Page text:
Mothering Sunday 1st Reading
A Story of Sacrifice and Redemption
The OT reading tells the story of Moses’ birth and upbringing. A new Pharaoh had come into power; he saw the Israelites as a threat and so enforced slave labour to prevent them growing in power and rising up against him. Yet, this did not halt the growth of God’s people. The reading picks up after the Pharaoh has issued a new terrible decree to prevent their multiplication, ‘Every boy that is born to the Hebrews you shall throw into the Nile, but you shall let every girl live’.
A man of the house of Levi married a Levite woman, and she became pregnant and gave birth
Background to Scripture reading
The beginning of the story of Moses is a story of sacrifice and redemption, very familiar themes when it comes to the story of Jesus of course. Sacrifice, because Moses’ mother had to give up her son to protect him; and redemption because through this little baby God would lead the Israelites out of captivity in Egypt and fulfil the promise to Abraham that they will be a blessing to all nations.
On Mothering Sunday we celebrate all the positives that families experience: love, happiness, togetherness, but also remember that there might also be pain, sacrifice and loss. Being a part of God’s church we are all one family under Christ, who has redeemed us from our brokenness and is making us whole so we can all be an example and a blessing to the world.
Just like the nativity of Jesus, the nativity of Moses tells a great story. Each of the characters have their own stories to tell about this baby boy who would be known as Moses. Each one would play their part in God’s plan to save his long suffering people who had become the first outworking of one of God’s promises to Abraham, that they would become a numerous people.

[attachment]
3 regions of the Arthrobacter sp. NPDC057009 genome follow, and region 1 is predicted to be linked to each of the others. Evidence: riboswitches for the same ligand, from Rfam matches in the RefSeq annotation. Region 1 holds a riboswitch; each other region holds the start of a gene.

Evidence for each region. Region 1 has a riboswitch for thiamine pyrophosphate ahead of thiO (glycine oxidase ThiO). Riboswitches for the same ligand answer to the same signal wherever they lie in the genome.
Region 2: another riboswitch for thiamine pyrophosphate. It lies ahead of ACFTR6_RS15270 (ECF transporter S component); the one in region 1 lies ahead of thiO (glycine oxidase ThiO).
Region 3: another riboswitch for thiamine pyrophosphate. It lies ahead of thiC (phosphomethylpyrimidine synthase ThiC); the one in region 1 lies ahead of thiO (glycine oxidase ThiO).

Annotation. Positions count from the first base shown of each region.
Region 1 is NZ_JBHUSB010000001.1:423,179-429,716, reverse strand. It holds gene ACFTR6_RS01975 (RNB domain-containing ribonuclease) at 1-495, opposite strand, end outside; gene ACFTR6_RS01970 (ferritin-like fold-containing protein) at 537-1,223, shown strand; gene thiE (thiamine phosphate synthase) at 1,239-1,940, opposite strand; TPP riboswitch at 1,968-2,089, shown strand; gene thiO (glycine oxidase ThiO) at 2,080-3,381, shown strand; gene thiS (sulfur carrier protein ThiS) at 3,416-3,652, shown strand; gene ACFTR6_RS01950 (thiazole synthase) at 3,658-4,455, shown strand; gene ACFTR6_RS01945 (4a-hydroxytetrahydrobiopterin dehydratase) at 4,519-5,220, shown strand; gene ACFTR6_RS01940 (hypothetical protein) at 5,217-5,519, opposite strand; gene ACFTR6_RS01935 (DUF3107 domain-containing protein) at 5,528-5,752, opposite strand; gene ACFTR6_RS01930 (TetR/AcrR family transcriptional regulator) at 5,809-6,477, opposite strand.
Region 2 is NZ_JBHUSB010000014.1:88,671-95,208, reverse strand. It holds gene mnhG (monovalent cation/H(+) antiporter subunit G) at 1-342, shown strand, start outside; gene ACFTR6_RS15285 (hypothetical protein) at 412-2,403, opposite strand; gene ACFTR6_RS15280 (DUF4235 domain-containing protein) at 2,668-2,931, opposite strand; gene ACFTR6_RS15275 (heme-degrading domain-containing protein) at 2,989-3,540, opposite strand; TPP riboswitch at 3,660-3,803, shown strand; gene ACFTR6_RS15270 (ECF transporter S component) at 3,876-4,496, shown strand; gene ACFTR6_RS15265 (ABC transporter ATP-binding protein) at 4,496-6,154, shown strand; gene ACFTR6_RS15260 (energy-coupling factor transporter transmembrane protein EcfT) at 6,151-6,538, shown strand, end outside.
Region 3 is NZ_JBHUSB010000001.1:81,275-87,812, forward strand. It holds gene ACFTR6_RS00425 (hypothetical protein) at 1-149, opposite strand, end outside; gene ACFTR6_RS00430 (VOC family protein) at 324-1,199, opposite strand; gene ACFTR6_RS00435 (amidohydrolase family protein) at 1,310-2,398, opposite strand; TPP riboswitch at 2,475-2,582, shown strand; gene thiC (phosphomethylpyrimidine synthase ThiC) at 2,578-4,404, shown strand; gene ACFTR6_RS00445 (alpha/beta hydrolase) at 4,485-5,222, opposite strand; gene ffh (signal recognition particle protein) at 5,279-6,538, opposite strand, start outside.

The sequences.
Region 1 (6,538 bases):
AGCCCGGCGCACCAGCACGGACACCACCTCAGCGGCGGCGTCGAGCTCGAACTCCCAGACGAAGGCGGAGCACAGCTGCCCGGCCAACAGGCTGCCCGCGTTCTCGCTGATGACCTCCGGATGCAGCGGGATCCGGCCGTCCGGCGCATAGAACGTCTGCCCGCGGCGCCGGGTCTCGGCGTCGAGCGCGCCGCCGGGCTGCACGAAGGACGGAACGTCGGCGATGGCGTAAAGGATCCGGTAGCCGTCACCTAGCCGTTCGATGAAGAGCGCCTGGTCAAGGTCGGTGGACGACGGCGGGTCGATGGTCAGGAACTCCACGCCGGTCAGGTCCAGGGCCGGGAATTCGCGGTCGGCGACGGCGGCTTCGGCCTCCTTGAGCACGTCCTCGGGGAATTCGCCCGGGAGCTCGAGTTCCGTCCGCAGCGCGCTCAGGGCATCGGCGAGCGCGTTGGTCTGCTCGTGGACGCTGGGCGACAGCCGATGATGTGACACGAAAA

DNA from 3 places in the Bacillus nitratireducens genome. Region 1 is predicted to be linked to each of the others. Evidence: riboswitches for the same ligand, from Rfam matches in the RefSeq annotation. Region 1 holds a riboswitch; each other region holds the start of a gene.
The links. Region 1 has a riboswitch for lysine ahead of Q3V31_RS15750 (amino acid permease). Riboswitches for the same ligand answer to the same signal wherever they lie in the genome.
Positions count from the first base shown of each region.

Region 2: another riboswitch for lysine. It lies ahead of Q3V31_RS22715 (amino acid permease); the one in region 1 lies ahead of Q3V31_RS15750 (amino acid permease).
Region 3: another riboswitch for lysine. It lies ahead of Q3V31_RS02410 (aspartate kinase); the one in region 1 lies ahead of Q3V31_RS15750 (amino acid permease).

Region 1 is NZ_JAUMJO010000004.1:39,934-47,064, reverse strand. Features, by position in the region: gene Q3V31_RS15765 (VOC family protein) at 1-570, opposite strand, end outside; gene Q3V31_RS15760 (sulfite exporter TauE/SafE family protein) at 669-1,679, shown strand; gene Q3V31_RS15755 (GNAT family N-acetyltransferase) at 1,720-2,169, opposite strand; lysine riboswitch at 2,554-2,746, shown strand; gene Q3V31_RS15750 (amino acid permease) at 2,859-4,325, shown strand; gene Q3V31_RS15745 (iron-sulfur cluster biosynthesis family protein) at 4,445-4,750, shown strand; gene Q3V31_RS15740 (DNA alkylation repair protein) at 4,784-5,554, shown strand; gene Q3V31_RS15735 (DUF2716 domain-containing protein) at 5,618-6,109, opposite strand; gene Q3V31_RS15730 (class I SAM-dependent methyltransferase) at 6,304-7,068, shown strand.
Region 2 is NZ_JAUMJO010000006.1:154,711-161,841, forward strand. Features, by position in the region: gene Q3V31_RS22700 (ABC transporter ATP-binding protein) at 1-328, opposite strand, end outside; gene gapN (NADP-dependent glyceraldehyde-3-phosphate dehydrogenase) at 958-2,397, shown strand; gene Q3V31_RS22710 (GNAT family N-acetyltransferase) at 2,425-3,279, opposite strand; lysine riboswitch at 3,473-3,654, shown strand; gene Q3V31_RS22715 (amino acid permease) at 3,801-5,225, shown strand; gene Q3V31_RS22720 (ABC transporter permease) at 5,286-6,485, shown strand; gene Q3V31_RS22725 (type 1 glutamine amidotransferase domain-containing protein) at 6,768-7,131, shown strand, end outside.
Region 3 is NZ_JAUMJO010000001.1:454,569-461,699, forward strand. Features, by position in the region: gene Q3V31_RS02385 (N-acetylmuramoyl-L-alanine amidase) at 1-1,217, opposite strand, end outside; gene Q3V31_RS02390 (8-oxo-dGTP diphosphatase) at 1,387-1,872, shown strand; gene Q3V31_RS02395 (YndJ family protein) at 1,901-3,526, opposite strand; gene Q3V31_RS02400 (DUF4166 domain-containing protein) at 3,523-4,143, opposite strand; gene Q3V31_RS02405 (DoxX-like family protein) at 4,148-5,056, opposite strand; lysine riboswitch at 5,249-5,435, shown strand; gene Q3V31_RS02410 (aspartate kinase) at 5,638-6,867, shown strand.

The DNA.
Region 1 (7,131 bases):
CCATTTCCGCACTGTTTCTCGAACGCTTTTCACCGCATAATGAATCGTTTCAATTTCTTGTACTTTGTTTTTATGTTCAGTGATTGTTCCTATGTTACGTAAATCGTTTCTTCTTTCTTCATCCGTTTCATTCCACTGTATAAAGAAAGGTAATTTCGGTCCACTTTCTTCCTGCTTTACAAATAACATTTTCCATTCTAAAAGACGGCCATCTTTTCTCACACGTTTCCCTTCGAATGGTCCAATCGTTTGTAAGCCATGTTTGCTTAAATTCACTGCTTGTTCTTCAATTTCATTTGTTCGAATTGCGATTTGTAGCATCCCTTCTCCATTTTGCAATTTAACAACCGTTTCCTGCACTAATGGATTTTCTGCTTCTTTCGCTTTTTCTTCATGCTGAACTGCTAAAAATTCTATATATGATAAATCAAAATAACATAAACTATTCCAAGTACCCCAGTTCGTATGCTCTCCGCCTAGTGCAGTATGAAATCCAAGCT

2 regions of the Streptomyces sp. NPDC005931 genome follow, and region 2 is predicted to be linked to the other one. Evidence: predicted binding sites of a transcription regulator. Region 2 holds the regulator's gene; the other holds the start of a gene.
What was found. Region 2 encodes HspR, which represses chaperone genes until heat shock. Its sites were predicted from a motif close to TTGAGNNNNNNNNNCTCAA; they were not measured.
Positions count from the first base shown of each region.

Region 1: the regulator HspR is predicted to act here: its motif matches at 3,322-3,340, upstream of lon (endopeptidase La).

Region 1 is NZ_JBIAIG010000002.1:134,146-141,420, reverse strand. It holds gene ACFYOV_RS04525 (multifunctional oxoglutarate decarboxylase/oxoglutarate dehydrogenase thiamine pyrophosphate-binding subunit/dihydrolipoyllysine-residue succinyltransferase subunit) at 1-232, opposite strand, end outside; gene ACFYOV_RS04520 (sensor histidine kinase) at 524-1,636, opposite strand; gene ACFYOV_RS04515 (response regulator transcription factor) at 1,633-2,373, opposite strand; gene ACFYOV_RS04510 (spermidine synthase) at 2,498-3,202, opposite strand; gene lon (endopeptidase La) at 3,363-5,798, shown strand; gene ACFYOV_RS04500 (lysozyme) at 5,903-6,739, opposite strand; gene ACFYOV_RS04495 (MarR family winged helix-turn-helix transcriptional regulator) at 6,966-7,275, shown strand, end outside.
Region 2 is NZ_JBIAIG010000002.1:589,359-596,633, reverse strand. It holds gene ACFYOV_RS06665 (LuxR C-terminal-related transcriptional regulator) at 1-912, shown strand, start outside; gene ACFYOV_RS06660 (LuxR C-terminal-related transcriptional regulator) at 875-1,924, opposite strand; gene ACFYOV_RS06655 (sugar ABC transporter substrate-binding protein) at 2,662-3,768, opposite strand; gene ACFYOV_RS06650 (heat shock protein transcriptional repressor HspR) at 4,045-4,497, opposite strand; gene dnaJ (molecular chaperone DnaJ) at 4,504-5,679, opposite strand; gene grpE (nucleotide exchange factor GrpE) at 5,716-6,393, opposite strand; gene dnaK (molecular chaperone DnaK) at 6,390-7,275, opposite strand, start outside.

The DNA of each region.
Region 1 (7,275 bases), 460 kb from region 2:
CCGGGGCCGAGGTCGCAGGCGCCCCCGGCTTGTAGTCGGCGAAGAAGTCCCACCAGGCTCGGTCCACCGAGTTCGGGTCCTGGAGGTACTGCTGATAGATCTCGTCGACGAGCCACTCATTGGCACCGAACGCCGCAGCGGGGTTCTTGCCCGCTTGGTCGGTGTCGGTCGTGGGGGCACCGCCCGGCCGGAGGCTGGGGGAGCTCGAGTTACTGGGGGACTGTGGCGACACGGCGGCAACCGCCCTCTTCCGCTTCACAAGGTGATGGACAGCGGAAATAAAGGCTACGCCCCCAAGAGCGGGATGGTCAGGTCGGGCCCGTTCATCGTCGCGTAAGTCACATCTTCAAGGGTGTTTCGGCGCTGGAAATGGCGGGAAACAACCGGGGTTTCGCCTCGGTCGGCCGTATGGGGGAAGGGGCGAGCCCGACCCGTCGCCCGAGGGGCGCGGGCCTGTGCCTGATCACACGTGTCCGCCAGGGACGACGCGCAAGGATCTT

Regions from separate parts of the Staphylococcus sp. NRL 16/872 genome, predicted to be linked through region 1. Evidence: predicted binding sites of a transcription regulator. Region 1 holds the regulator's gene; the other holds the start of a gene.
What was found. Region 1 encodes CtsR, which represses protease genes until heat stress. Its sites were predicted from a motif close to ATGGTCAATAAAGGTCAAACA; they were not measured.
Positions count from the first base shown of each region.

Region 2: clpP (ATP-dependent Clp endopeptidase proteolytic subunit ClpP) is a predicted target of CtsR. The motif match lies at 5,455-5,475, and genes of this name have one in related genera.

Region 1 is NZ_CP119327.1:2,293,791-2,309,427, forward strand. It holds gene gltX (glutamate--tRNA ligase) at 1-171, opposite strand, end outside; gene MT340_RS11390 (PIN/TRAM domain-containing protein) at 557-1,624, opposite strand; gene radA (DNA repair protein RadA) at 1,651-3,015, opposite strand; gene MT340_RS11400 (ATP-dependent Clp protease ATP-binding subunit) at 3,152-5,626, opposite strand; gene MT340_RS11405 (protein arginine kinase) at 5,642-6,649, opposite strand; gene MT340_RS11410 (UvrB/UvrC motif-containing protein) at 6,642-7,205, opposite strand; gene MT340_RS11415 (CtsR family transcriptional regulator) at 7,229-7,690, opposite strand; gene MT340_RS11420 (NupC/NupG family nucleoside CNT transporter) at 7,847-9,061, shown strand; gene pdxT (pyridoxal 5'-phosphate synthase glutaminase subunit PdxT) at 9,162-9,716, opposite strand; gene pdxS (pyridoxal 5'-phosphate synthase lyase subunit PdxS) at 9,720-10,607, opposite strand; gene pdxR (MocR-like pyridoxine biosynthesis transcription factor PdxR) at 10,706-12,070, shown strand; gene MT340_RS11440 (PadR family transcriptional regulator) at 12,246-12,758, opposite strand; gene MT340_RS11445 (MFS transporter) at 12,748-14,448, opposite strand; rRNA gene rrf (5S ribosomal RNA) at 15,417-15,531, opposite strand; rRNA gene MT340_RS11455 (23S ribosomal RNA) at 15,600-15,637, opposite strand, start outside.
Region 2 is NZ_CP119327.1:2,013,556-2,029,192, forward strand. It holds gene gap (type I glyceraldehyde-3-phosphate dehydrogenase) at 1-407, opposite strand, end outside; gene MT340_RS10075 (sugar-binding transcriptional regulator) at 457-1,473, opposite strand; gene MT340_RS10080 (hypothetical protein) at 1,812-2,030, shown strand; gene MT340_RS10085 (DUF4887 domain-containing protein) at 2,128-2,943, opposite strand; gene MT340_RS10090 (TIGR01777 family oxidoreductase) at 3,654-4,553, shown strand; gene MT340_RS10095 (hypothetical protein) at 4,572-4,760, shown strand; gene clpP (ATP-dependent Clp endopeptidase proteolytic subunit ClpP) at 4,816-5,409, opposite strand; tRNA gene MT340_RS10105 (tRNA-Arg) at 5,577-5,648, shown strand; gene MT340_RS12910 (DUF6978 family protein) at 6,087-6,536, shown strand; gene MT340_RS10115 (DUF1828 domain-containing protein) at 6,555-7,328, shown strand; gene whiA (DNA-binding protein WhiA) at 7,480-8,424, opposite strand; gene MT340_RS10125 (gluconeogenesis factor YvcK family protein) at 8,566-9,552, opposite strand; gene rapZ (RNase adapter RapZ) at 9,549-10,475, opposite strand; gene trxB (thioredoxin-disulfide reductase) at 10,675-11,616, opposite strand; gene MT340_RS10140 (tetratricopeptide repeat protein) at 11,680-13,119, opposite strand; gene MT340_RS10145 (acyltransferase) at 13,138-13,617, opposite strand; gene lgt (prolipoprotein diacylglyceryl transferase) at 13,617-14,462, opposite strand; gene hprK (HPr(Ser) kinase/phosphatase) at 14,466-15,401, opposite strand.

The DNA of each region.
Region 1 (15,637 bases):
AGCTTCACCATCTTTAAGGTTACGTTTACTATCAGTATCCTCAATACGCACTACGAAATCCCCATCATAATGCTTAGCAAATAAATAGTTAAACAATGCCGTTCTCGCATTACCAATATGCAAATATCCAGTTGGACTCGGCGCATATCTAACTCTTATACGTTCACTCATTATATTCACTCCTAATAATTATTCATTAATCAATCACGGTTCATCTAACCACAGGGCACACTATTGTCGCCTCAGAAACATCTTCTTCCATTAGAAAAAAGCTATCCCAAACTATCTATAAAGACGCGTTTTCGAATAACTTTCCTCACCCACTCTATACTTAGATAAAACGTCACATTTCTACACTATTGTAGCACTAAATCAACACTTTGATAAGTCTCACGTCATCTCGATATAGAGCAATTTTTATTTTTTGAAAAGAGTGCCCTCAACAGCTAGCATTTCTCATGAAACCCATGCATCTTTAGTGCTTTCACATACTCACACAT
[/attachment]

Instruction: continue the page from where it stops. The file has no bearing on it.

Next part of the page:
This was too much for Pharaoh who tried his own version of ‘population control’, but God’s plan would not be deterred by any earthly ruler. Through the sacrifice of one mother, an oppressor’s daughter would be the agent of redemption for one people, and eventually all people. It is interesting to note that the main players in this story are all women, and it is the women who subvert Pharaoh’s plan to suppress a people.
The basket where the child is kept safe is an important ‘prop’ in this story as it has parallels to the Noah story, in that it is an ‘ark’ of sorts. In fact, the Hebrew word used to describe Noah’s ark (hat·tê·h) is the same word use to describe the basket and is only ever used to describe the ark and this basket. It also speaks of the love, desperation and faith of a mother who would abandon her son to the reeds, the ancient equivalent of leaving babies on the steps of a hospital or orphanage today.
We can see, and rejoice in God’s providence that a) Moses is watched over by his sister, b) is found by Pharaoh’s daughter and c) it is Moses’ mother who is called upon to raise him. It’s a bittersweet beginning to a story which plays a pivotal role in God’s rescue plan for humankind.